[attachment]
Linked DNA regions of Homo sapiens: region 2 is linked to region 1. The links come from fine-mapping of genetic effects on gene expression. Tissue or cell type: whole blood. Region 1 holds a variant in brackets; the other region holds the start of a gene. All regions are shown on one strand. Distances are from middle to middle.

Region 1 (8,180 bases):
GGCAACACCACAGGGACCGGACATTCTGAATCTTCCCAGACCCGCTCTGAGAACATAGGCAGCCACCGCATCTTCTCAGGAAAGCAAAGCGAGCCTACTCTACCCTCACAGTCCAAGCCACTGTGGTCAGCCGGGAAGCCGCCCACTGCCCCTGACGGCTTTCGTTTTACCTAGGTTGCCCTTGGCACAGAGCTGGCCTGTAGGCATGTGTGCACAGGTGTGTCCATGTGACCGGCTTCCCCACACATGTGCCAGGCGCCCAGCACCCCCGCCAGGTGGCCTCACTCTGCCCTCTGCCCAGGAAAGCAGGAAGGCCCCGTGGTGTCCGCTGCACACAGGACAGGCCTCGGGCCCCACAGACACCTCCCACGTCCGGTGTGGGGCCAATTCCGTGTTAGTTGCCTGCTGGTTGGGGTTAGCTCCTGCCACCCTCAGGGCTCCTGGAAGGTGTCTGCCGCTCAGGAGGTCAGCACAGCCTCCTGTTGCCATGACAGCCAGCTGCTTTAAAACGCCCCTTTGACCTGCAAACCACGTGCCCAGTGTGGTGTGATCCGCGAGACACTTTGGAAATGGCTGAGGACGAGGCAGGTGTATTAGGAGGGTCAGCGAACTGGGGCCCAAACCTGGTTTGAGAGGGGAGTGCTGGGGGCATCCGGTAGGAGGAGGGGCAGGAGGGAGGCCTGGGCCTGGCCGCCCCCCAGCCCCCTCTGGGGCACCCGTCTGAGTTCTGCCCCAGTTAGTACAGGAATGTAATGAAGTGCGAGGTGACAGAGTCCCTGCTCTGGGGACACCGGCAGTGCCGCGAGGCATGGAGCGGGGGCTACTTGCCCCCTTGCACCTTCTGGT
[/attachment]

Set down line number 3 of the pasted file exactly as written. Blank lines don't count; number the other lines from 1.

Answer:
GGCAACACCACAGGGACCGGACATTCTGAATCTTCCCAGACCCGCTCTGAGAACATAGGCAGCCACCGCATCTTCTCAGGAAAGCAAAGCGAGCCTACTCTACCCTCACAGTCCAAGCCACTGTGGTCAGCCGGGAAGCCGCCCACTGCCCCTGACGGCTTTCGTTTTACCTAGGTTGCCCTTGGCACAGAGCTGGCCTGTAGGCATGTGTGCACAGGTGTGTCCATGTGACCGGCTTCCCCACACATGTGCCAGGCGCCCAGCACCCCCGCCAGGTGGCCTCACTCTGCCCTCTGCCCAGGAAAGCAGGAAGGCCCCGTGGTGTCCGCTGCACACAGGACAGGCCTCGGGCCCCACAGACACCTCCCACGTCCGGTGTGGGGCCAATTCCGTGTTAGTTGCCTGCTGGTTGGGGTTAGCTCCTGCCACCCTCAGGGCTCCTGGAAGGTGTCTGCCGCTCAGGAGGTCAGCACAGCCTCCTGTTGCCATGACAGCCAGCTGCTTTAAAACGCCCCTTTGACCTGCAAACCACGTGCCCAGTGTGGTGTGATCCGCGAGACACTTTGGAAATGGCTGAGGACGAGGCAGGTGTATTAGGAGGGTCAGCGAACTGGGGCCCAAACCTGGTTTGAGAGGGGAGTGCTGGGGGCATCCGGTAGGAGGAGGGGCAGGAGGGAGGCCTGGGCCTGGCCGCCCCCCAGCCCCCTCTGGGGCACCCGTCTGAGTTCTGCCCCAGTTAGTACAGGAATGTAATGAAGTGCGAGGTGACAGAGTCCCTGCTCTGGGGACACCGGCAGTGCCGCGAGGCATGGAGCGGGGGCTACTTGCCCCCTTGCACCTTCTGGT